COME TO HARM
You're going to suffer one day,
I tell my students. They are not innocent.
Just young. And trusting still. It sounds
like a veiled threat though I don't intend.
As I say this I'm thinking of the toddler yesterday
whose forehead was split a good two, three inches
above his right eyebrow. I retrieved his tennis ball
when it rolled into a city street--so he wouldn't come
to harm. But it happened anyway.
Minutes before he was sad about the ball, then pleased
to have it back. Then a trail of blood. I didn't tell my students
about the one who had left. And now is back, though
it's too late. Or that I didn't hear from Dad after that winter
in New York. That what I'm afraid will happen. Will.
You spoke of famine. How to compare
food to love? Or the other way.
If there's no famine but just knowledge
of evil, how girls in Bangladesh receive less
food than boys over time. You said life was terror
getting through. Then the smell of your hair.
Even across the table, the soft obliterating
odor. Indulgent to think of my own needs first.
But that is what men do, I said,
not to anyone. Then those lines again,
after this time apart. Anyone else may leave you.
I will never leave you. How do I tell you these things?
That last July we drove over a thousand miles through
California into the Baja because we were at our end.
All day at some task or
another. Not out of need--
searching the crevices of bathroom
tile for grime, organizing
old books in the attic--or want,
even--tending a dying orchid.
A machine even as a boy
so as to control.
My lover says it breaks his heart
imaging my arm akimbo, a broom
cradled in the fold, resting
because it was hard work, once
the vacuum had broken,
sweeping the carpet--dog's
hair my mom would scowl--
each evening after school.
I was always what women
called busy. Now: diligent,
conscientious, productive. Later, but
when I was still young,
I'd taken a boy into my plans
for the summer.
Someone had given us a home
at the beach and had left whiskey.
Why did I ever want to leave him
mornings over coffee to begin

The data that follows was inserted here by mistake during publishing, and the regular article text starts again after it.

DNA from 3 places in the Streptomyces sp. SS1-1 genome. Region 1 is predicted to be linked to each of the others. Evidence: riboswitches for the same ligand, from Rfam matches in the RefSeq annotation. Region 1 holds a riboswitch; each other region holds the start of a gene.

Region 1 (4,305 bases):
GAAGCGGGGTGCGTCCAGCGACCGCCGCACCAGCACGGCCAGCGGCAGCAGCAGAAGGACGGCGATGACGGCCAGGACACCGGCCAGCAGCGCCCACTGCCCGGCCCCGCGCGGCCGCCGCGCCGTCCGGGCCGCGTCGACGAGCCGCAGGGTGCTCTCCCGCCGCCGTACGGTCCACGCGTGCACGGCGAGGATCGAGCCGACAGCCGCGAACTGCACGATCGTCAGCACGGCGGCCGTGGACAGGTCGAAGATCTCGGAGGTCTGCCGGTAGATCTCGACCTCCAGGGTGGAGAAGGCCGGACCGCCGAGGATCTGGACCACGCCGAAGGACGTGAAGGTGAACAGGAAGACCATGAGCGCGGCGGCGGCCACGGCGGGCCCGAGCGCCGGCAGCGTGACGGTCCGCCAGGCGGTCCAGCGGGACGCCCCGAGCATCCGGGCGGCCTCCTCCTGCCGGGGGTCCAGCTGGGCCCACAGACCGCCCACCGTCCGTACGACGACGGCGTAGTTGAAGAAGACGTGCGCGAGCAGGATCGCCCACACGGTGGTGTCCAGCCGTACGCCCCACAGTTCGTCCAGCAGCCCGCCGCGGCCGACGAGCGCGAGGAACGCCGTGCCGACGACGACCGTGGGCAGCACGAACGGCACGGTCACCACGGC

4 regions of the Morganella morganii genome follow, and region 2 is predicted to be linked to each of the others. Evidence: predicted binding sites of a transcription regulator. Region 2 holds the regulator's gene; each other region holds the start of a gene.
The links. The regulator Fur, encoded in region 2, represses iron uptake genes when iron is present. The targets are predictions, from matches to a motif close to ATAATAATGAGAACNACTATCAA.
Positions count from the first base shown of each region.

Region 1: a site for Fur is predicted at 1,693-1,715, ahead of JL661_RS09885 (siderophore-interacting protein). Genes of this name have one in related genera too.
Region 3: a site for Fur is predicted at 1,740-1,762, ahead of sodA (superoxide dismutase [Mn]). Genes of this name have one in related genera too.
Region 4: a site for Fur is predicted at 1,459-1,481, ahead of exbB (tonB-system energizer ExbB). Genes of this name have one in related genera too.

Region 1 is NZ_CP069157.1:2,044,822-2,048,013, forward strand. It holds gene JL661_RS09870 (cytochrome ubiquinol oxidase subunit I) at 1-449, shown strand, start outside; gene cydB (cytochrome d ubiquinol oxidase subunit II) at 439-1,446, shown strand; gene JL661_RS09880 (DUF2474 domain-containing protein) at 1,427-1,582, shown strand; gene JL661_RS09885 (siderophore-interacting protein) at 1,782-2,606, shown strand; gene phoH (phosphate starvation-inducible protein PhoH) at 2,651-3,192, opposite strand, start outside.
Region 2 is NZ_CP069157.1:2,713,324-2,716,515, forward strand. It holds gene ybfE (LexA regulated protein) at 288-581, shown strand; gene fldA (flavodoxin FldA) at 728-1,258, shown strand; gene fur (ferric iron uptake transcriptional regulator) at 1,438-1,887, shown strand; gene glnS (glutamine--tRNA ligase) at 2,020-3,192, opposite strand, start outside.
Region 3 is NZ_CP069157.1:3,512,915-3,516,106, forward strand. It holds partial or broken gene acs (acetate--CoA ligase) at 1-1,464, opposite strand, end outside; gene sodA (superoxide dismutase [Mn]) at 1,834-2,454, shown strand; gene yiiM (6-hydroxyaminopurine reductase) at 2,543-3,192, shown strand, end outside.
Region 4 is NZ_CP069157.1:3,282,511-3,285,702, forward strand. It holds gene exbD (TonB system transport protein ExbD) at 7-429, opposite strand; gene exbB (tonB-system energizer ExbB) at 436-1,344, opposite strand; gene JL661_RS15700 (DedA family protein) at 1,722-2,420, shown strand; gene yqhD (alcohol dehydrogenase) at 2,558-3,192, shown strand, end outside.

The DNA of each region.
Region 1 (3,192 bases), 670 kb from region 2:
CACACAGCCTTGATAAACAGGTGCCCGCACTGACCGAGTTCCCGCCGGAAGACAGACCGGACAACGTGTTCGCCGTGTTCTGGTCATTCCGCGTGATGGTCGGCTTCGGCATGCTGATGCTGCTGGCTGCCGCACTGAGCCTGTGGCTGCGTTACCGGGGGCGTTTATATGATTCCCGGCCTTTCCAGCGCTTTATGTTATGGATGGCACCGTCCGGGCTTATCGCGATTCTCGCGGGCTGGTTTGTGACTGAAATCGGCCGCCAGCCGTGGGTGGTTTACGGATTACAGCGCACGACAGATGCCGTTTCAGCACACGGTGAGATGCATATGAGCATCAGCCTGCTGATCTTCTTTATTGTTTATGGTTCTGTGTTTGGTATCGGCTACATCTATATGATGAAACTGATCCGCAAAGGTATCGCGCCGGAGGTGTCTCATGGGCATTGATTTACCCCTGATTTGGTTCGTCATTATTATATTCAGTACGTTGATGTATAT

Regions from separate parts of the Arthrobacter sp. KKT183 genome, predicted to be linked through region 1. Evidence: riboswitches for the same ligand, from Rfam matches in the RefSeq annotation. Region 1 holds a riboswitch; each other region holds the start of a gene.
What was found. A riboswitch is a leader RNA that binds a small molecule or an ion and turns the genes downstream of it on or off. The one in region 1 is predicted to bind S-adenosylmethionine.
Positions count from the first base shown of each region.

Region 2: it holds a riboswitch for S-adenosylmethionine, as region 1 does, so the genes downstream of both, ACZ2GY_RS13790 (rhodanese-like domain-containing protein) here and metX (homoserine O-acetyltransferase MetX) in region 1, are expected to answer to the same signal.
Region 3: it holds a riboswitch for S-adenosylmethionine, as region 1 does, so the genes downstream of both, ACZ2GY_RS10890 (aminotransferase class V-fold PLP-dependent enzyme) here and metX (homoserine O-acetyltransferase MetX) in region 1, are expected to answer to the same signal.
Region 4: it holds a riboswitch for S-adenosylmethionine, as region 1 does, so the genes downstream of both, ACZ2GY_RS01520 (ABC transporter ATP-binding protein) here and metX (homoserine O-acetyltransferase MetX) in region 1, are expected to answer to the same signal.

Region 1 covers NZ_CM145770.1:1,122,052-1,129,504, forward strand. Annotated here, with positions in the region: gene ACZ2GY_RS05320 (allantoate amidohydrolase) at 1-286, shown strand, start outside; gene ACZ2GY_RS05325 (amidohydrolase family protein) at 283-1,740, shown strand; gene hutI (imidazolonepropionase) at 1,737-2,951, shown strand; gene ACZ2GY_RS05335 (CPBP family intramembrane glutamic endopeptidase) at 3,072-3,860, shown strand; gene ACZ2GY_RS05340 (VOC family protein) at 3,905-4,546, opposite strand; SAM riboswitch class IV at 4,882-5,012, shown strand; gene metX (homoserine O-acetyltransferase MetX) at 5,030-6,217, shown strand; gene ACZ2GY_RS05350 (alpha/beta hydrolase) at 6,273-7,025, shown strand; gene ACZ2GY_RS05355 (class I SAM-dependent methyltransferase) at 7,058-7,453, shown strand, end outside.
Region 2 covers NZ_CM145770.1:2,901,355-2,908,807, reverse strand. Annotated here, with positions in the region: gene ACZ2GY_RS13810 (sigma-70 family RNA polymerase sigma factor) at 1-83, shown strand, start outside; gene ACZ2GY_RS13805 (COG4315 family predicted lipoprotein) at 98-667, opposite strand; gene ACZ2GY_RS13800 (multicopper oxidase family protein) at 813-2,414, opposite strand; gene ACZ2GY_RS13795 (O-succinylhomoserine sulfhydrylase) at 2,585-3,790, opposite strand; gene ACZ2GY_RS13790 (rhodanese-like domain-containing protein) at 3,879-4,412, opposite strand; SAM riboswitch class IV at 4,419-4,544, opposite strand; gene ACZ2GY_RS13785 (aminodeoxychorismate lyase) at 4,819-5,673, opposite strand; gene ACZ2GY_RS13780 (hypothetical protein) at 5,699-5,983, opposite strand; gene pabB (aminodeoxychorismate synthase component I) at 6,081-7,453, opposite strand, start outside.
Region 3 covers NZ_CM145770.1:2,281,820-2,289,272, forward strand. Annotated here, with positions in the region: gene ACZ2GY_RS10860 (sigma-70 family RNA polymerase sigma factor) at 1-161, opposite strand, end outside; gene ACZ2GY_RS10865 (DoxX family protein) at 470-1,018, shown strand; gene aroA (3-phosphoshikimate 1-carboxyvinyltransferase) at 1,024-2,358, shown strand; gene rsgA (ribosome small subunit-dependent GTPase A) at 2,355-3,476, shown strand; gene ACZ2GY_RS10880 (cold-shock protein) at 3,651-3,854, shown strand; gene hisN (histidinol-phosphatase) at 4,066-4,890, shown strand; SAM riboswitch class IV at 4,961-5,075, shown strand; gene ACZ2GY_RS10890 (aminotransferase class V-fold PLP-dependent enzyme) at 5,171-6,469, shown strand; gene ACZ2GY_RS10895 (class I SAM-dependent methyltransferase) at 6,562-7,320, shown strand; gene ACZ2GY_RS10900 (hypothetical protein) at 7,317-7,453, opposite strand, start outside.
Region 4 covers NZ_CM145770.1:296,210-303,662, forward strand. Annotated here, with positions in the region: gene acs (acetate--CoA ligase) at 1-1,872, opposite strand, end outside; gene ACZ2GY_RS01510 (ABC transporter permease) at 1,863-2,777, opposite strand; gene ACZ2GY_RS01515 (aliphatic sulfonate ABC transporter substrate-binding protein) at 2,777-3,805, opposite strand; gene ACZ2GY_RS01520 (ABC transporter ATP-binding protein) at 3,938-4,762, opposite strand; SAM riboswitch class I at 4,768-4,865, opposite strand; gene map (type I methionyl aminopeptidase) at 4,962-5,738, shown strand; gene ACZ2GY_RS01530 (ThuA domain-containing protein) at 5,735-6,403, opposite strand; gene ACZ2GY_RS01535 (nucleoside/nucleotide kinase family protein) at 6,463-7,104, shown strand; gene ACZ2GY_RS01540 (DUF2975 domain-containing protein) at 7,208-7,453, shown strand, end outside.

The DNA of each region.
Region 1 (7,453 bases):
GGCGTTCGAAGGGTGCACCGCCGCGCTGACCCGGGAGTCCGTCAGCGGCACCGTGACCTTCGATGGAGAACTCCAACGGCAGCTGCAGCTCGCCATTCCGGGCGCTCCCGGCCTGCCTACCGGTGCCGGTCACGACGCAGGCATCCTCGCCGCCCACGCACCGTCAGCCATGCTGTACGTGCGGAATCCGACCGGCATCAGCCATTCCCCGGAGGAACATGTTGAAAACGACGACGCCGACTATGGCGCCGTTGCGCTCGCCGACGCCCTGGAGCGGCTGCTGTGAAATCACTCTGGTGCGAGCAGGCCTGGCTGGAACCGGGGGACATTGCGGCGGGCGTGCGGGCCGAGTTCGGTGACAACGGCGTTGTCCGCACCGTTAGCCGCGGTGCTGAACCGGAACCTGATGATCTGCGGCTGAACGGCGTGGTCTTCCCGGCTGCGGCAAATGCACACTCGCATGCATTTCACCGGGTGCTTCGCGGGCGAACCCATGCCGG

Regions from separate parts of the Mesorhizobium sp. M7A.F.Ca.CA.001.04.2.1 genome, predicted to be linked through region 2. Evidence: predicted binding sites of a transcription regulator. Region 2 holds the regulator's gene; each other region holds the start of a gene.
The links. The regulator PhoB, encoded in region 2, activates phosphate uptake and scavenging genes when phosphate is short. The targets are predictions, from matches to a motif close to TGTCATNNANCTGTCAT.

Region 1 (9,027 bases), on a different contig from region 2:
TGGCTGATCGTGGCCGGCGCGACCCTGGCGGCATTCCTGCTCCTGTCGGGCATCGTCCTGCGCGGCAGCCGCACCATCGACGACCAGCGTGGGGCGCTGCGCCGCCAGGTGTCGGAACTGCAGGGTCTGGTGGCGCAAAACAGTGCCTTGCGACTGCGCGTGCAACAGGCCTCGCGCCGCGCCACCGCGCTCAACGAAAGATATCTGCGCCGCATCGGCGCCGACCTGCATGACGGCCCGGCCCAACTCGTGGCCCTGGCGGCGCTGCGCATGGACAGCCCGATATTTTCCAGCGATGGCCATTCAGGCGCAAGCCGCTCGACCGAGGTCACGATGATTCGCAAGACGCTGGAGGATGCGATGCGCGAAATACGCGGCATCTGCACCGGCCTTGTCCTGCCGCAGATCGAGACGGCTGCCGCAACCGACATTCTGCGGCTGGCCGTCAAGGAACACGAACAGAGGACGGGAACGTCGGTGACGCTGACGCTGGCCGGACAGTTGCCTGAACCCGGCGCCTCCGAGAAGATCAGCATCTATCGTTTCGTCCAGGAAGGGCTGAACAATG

our chores. Or from the bed
each evening after lovemaking?
But it was not always
so. Even now I remember
nights Tucker and I would
swim in the Atlantic,
phosphorescent algae lighting our
naked bodies like tiny anchors.
oil & gold acrylic, 48" x 36", (1994)
more work by Ruth Bolduan
Like skin. The tree's surface exposed,
trunks spreading like legs--mine,
yours, a child's. Yes, even an innocent's.
We watched as wind blew for hours, the cracked red
leaves pulling away in a stream.
This was the cleaving I spoke of--the tree shocked
and parted losing all it had and still not done, flecks
of persistent red fluttering with the wind. Like my sadness
I wanted to explain. Still even like the red rush.
Like the poet's brother.
The one who always believed he'd die young,
then thought he wouldn't, then knew he would.
What use, again, is this grief? At night you turning
from me is the hardest to let go.
I've never seen someone shit, I say to my boyfriend as he begins
to close the bathroom door with his right index finger, already lowering
himself on the toilet. I want to be asked to witness the white briefs
bunch at his ankles, the hairy legs spread, his face turn in a grimace.
But you've lived with men, he replies. I don't want
to be vulgar, I say, eyeing his balls, waiting
for an invitation. Even as I defend my ignorance--how I grew up
in a house of prudish women, how the impossible boys I dated
never showed me this--I know it's not true. I saw my father squat once
over the porcelain toilet in the old house the summer it burned,
the muscles in his thighs tensing. Why does everything
come back to this man, I think, even at this age?
And now hours later while doing the dishes I've been thinking
this is what I will do, love the worst parts of the men who come home to me.
John Frazier has published poetry in many venues, most recently The Beacon's Best of 2001: Women and Men of All Colors and Cultures, which includes work by Lucille Clifton, Cornelius Eady and Li-Young Lee. Frazier has also published work in The Massachusetts Review, Callaloo, and Presence Africaine. Many of these featured poems come from a manuscript of sonnets and sonnet derivations called Aldebara. Frazier recently completed Subaltern, a book on hierarchy and touch.
Published in Volume 4, Number 1, Winter 2003.